first_imgTORONTO – The Ontario Human Rights Commission is calling on the provincial government to ban the use of segregation in its jails for people with mental illness, except in exceptional circumstances.It has filed an application with the Human Rights Tribunal of Ontario, alleging the government breached a 2013 settlement that required it to implement major segregation reforms.“Vulnerable prisoners cannot wait any longer,” said chief commissioner Renu Mandhane. “The government should have acted four years ago and there is simply no reasonable justification for any additional delay.”Ontario’s adviser on corrections reform called in an interim report in May for an end to the use of segregation for chronically self-harming, suicidal and diagnosed significantly mentally ill people. Howard Sapers said that despite the government revising segregation policies in 2015, including for mentally ill inmates, the proportion of that population in segregation has actually increased.Those policy changes followed a human rights settlement the government made with Christina Jahn, a mentally ill woman who had spent more than 200 days in segregation at the Ottawa-Carleton Detention Centre.The human rights commission alleges the provincial government has breached the legally binding settlement. It required the government to ensure that inmates with mental illness or an intellectual disability are not placed in segregation “unless the ministry can demonstrate and document that all other alternatives to segregation have been considered and rejected because they would cause an undue hardship.”“We remain concerned that solitary confinement is the default management tool to address the complex needs of prisoners with mental illness rather than the exceptional practice envisioned in the Jahn settlement,” Mandhane said.Ontario Correctional Services Minister Marie-France Lalonde said the government is addressing Sapers’ recommendations, though she did not specify how, except to say that legislation is coming this fall.Sapers, a former federal correctional investigator, had 63 recommendations that ranged from limiting segregation to 15 continuous days — and no more than 60 days in a year — to not using it for protective custody purposes or for mentally ill inmates.Ontario announced last year that inmates could only be held in disciplinary segregation for a maximum of 15 consecutive days, down from 30. But disciplinary segregation only accounts for five per cent of cases, Sapers said. Inmates could still be held indefinitely on administrative segregation, such as when their safety would be at risk in the general population.Sapers called for an end to indefinite segregation, saying there are currently no time limits set out in law.Lalonde said while Ontario jails are currently to only use segregation as a last resort, there are other improvements that need to be made.“I’m deeply concerned by the issues that have been raised by the commissioner,” she said. “Plainly, we know we have to do better.”Mandhane was joined at a press conference Tuesday by Yusuf Faqiri. His brother, Soleiman, who had schizophrenia, died in a segregation cell after an interaction with correctional officers at the Central East Correctional Centre while awaiting a transfer to a mental health facility. He had dozens of injuries, including blunt force trauma, according to the coroner’s report.“What possesses individuals to apply force to a mentally ill person? I really ask that to Marie-France Lalonde,” he said. “His story should create a profound alarm for all of us in Ontario.”last_img read more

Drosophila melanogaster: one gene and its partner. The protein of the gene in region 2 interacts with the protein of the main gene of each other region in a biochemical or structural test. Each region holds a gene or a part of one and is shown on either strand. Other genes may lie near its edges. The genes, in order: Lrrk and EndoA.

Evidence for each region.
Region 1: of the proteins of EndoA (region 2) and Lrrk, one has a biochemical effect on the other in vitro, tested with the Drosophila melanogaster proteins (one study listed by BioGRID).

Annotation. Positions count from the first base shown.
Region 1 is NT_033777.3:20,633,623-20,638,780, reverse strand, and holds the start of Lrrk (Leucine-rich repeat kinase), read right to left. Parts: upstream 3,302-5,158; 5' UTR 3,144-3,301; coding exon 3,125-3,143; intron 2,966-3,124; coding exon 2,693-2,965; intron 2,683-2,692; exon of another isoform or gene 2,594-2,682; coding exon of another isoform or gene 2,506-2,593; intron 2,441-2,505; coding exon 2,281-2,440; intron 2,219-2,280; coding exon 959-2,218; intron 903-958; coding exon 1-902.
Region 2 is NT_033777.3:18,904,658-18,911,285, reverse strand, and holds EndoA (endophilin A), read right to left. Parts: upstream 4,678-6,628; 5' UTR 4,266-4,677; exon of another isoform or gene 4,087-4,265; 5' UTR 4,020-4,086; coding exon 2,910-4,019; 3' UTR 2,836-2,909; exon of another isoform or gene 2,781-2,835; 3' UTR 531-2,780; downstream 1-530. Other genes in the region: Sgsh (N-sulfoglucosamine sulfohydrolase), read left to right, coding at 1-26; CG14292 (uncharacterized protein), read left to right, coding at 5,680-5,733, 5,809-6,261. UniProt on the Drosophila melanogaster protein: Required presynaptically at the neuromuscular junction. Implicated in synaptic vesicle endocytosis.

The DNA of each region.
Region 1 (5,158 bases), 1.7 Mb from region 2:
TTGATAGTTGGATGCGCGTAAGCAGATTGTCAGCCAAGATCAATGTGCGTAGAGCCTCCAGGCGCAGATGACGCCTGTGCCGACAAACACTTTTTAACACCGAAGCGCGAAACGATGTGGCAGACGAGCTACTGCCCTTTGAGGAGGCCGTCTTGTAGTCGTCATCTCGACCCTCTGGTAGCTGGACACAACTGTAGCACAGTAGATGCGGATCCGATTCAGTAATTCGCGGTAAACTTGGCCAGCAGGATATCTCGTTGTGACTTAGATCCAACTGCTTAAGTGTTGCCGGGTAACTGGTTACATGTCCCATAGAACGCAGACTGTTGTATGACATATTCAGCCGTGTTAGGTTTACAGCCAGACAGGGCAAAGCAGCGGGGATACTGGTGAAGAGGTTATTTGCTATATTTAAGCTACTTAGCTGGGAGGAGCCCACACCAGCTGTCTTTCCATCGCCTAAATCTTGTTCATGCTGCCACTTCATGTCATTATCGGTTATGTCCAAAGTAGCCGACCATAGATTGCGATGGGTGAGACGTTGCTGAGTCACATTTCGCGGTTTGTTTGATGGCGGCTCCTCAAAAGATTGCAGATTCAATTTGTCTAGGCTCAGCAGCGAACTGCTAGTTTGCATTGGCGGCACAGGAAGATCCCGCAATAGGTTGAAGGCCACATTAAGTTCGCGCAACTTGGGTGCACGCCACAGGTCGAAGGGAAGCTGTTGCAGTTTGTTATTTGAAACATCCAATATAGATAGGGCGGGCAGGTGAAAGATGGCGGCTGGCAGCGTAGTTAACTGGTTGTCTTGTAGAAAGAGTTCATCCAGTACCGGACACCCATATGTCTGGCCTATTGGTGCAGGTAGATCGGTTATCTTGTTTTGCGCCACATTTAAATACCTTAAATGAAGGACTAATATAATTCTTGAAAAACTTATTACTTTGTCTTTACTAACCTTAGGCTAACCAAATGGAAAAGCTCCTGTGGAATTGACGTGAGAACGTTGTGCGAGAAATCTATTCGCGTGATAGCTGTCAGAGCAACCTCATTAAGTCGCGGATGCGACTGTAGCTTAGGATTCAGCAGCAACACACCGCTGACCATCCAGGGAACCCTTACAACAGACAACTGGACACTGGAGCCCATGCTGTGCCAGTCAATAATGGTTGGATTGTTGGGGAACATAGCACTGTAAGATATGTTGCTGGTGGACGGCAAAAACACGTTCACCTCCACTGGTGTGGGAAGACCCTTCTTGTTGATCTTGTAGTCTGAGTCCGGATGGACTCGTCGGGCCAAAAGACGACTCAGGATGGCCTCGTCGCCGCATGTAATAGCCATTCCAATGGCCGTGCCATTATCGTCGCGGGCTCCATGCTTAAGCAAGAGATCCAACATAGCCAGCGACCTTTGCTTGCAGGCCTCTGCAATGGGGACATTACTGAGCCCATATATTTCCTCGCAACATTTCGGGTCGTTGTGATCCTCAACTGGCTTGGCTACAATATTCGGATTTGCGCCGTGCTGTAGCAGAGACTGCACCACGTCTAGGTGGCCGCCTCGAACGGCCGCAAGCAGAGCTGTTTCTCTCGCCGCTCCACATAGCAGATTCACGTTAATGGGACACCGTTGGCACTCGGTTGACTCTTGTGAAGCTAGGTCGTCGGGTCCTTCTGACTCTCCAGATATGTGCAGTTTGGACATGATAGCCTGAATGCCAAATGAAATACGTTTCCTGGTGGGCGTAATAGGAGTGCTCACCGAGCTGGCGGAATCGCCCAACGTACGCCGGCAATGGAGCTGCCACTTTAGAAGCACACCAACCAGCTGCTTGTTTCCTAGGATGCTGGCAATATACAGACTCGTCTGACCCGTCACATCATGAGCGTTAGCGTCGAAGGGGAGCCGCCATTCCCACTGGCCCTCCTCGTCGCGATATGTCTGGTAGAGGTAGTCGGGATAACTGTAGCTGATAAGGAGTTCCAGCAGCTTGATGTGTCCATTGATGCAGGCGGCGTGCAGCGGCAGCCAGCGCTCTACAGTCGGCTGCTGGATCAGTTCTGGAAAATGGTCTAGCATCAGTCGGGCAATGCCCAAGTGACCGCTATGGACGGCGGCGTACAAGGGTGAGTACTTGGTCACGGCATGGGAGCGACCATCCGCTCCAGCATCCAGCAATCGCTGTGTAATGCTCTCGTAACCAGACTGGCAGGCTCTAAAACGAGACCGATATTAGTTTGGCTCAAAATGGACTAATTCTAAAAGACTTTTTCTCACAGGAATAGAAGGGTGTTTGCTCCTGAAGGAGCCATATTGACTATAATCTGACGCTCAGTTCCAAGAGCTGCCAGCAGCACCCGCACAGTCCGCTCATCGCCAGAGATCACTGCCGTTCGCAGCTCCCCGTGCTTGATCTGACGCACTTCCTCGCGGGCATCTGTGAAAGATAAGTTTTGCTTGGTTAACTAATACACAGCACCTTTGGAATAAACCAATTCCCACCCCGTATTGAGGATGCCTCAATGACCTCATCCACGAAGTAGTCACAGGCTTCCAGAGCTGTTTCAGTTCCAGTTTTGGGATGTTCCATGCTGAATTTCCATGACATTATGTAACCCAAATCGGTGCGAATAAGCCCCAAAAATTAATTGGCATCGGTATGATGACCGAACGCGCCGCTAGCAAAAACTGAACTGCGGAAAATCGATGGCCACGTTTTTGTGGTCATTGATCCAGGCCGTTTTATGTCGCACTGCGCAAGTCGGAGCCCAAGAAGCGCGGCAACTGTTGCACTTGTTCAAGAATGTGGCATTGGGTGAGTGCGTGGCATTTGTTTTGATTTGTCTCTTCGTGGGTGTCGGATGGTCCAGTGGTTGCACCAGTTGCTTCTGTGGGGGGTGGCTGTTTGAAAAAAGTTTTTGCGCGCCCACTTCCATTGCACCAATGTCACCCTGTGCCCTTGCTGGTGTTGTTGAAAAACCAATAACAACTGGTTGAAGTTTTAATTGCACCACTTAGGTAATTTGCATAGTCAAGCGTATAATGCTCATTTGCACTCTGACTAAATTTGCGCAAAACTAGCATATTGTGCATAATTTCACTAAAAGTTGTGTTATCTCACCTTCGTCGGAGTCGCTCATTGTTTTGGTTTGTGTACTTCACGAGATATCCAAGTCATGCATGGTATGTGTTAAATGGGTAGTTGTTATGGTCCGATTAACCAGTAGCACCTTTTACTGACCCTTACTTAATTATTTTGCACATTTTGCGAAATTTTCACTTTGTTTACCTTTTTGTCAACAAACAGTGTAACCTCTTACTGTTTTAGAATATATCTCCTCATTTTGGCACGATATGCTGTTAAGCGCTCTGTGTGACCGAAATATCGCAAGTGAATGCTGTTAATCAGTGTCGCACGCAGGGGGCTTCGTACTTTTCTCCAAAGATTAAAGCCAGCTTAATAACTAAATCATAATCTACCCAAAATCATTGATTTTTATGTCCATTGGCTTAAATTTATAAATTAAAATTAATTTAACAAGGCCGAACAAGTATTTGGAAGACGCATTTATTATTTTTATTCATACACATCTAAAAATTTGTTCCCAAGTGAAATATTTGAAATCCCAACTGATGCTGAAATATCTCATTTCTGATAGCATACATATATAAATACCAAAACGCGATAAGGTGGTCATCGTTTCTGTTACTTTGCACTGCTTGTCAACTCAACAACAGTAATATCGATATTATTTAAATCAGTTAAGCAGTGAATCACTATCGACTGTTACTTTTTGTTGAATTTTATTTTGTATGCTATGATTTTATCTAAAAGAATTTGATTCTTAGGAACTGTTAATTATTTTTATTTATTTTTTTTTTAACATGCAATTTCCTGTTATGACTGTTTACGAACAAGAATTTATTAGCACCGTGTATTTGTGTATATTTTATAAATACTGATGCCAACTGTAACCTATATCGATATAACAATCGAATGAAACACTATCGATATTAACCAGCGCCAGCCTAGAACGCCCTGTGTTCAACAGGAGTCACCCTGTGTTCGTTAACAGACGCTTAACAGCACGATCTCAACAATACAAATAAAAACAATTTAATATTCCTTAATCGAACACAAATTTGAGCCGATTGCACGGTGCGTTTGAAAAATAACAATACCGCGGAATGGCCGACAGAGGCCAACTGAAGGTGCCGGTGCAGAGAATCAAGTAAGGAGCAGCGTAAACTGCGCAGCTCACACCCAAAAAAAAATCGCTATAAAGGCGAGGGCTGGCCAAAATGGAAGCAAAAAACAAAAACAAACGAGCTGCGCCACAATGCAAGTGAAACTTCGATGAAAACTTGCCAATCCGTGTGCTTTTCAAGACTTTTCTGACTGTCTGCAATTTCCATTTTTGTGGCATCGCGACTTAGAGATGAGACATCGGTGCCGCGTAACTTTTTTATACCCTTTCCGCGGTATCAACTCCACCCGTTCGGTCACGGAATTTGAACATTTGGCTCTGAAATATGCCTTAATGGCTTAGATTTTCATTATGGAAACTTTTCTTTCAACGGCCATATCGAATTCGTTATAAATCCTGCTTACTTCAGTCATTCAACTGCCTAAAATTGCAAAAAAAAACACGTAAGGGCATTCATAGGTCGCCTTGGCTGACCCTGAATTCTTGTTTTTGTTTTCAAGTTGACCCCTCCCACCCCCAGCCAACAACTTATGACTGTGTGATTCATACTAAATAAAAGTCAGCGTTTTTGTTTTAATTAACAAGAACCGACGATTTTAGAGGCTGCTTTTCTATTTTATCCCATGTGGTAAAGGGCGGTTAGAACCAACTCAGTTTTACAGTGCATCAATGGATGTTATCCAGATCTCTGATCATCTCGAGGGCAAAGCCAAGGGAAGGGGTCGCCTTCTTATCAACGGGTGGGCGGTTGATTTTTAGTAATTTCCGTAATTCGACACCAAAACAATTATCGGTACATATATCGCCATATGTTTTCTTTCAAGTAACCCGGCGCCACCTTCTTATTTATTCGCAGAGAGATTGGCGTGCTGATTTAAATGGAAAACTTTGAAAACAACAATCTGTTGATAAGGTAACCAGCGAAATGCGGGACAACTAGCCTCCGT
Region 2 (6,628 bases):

Vancouver Island treaty agreement in principle includes West Coast trail lands

first_imgThe Canadian Press VICTORIA — The West Coast Trail and portions of Pacific Rim National Park Reserve make up part of a treaty agreement in principle between the federal and provincial governments and two Vancouver Island First Nations.Premier John Horgan signed the agreement on behalf of the province of British Columbia, saying he is a witness to history after more than 20 years of negotiations.The treaty still must be ratified by all parties, but it provides the Ditidaht and Pacheedaht First Nations of southwest Vancouver Island with about $60 million in cash transfers, more than 8,000 hectares of Crown, reserve and national park lands and self-government rights.Ditidaht Chief Robert Joseph says treaty talks have been ongoing since the early 1990s, but he recalls as a young boy in the 1960s elders talking about their land rights.The agreement in principle includes the return of some West Coast Trail lands, considered one of the top hiking trails in the world, and Parks Canada and the First Nations have agreed to preserve the trail experience.Pacheedaht Chief Jeff Jones says it has not been an easy journey but after 23 years a land-claims treaty is almost a reality.last_img read more